If one were to believe the foremost communist “thought leaders”, one would think that simply tagging a person as “red” is a magical curse that dooms that person to a violent death. Perhaps it is a modern-day version of the Filipino tradition of believing in kulam, or the form of witchcraft practiced by pagan indigenous Filipinos. A mangkukulam (sorcerer) is believed, for example, to have the power to put a curse on a person and see that person suffer all sorts of physical and mental maladies (sometimes leading to death) following that.
The key to the influence exerted by these ancient Filipino sorcerers is the power of suggestion coupled with human predisposition to confirmation bias. When a mangkukulam curses a person out loud in public, such is the power of his or her personal brand as a wielder of powerful black magic that the cursed and, often, her friends and family actually believe the curse will stick and do the job in the coming days. And by some luck, the mental stress caused by the belief she is “cursed”, or even the social fallout (shunning by friends and family) it causes on the cursed, she succumbs to disease, mental illness, or death, that event will go on to further confirm the bias of her surviving friends and family to the belief that the sorcerer who instigated the curse does actually wield such fearsome power.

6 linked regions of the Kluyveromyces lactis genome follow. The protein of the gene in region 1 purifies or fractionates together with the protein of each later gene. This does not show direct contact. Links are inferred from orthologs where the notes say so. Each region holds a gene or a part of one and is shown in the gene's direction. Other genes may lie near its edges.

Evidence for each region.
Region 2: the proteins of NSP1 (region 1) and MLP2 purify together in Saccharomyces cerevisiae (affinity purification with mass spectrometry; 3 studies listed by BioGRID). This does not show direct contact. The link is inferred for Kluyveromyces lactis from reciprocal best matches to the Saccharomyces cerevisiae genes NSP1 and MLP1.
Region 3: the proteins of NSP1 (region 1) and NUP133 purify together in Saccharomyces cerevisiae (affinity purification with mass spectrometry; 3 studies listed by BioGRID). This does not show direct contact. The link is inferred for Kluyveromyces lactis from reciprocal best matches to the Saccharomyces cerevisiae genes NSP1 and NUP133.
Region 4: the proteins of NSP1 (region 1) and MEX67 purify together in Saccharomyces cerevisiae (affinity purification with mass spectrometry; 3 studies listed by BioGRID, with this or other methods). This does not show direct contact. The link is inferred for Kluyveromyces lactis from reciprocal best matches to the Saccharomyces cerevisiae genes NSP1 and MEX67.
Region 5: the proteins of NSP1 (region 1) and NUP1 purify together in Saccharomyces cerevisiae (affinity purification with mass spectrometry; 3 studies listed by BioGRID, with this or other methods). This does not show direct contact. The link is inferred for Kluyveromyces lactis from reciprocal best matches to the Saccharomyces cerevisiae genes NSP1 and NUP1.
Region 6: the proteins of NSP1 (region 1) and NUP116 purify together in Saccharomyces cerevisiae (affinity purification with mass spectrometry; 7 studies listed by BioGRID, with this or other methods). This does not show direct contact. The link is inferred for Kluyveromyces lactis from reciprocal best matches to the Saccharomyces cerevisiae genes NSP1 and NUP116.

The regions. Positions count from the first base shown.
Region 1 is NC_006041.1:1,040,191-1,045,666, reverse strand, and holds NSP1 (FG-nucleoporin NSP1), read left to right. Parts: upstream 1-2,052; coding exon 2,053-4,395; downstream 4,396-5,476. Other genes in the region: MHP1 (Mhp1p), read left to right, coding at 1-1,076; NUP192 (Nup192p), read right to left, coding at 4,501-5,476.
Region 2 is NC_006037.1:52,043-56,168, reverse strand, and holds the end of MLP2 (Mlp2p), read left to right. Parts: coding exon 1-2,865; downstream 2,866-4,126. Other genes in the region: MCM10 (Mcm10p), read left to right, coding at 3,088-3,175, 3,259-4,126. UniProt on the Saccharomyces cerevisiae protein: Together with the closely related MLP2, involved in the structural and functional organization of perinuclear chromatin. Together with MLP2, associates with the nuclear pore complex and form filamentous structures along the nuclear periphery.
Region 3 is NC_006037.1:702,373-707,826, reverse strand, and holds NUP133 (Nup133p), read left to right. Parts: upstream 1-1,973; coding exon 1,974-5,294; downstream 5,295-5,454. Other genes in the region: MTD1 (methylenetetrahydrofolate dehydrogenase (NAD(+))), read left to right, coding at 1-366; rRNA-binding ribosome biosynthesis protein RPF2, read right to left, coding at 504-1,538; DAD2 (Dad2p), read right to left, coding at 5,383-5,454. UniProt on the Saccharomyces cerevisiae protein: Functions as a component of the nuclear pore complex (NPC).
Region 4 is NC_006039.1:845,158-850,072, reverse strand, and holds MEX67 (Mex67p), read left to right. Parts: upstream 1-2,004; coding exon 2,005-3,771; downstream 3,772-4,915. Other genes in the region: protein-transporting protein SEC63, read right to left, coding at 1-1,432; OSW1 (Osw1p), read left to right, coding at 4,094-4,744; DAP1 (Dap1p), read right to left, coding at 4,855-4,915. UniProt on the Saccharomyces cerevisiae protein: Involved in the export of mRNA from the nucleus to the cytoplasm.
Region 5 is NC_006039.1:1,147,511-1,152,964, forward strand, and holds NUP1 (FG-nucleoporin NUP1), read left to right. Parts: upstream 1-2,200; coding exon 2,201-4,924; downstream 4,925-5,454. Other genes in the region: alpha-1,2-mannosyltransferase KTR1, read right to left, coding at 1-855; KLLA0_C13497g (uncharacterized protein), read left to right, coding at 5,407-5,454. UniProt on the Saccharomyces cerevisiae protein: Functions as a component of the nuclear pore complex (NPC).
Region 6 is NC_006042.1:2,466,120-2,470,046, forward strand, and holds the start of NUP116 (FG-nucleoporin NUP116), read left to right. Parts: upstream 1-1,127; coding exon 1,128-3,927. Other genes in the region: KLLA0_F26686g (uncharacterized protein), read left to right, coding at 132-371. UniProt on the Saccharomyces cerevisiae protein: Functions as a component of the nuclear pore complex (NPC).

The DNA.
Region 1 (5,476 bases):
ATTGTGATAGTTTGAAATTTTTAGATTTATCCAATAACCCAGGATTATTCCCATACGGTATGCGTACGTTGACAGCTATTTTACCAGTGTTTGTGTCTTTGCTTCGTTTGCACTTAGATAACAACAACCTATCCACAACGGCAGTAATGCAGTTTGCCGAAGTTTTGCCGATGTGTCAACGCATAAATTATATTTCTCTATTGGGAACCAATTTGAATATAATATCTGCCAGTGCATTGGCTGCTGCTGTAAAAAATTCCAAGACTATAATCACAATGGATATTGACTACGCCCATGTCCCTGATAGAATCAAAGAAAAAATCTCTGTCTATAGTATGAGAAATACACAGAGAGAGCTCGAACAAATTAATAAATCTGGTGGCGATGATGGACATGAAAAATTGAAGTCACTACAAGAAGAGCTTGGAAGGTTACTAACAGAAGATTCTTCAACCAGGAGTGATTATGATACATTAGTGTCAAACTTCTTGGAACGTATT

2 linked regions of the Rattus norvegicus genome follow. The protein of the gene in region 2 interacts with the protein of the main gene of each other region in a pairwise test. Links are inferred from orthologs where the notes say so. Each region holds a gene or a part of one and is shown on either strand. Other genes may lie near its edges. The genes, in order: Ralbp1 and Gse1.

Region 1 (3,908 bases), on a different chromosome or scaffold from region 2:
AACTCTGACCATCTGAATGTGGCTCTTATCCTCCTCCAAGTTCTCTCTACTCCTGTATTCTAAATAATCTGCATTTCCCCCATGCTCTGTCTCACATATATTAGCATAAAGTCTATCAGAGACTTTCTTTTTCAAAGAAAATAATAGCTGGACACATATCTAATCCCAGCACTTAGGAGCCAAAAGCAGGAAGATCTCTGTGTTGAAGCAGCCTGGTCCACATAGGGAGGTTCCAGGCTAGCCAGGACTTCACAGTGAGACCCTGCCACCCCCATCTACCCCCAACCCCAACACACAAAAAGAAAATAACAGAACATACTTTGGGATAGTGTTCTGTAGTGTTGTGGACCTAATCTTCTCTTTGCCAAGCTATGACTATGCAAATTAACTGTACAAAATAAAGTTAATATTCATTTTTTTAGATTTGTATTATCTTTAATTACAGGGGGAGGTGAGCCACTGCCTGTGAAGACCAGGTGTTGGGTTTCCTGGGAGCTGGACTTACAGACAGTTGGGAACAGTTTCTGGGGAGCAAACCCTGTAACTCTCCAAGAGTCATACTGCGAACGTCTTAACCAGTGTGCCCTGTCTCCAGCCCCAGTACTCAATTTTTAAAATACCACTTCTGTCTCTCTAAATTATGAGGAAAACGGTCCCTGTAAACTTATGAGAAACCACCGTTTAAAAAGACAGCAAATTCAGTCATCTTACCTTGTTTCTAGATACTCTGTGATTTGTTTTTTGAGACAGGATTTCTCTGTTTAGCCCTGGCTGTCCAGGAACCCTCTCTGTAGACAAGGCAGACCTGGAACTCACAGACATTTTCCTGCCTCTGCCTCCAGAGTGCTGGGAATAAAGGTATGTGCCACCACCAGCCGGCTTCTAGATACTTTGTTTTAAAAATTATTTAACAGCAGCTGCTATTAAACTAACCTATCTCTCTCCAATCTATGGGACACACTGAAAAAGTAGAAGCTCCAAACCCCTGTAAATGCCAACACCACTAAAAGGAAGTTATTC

The key, therefore, to the power of mangkukulams and other sorts of shamans is ignorance. It is, after all, ignorant people who propagate their confirmation bias towards this nonsensical “power” they swear to being witness to. Consider then this dishonest tweet fielded by the eminent “human rights lawyer” Sol Taule.
Oh, she was “red tagged” and then was “shot dead”, therefore “red tagging” caused her death!
One can easily see straightaway how Taule wields magical powers on the ignorant not too different from that of a sorcerer. She’d like to make people believe that “red tagging” is a curse that leads to the deaths of those accursed. In effect, she is insulting the intelligence of Filipinos. Thing is, it seems that many Filipinos are happy to be routinely insulted that way.
Even more disturbing is how a “lawyer” like Taule uses what is, in essence, a post hoc ergo propter hoc fallacy (the logical error of concluding that an event that precedes another causes the latter) as basis to prosecute people. Indeed, in another crooked tweet, Taule follows through on this primitive thinking and condemns Philippine President Rodrige Duterte, Presidential Communications Operations Office Undersecretary Lorraine Badoy, and Armed Forces of the Philippines (AFP) Southern Luzon Command (SOLCOM) chief Lt. Gen. Antonio Parlade Jr. to be “thrown in the flames” for causing death by “red tagging”.
You wonder then how a “human rights lawyer” such as Sol Taule who presumes to “defend” the hapless “victims” of the imagined “tyranny” that supposedly blankets Philippine society conducts herself in a Philippine court. For her sake, one would hope she does not use sorcery and witchcraft as the foundations for the arguments she tables before a Filipino judge. Insulting a judge in his own court, after all, are grounds to be held in contempt. Perhaps Filipinos who lap up all that Taule says on public record should also consider the same.
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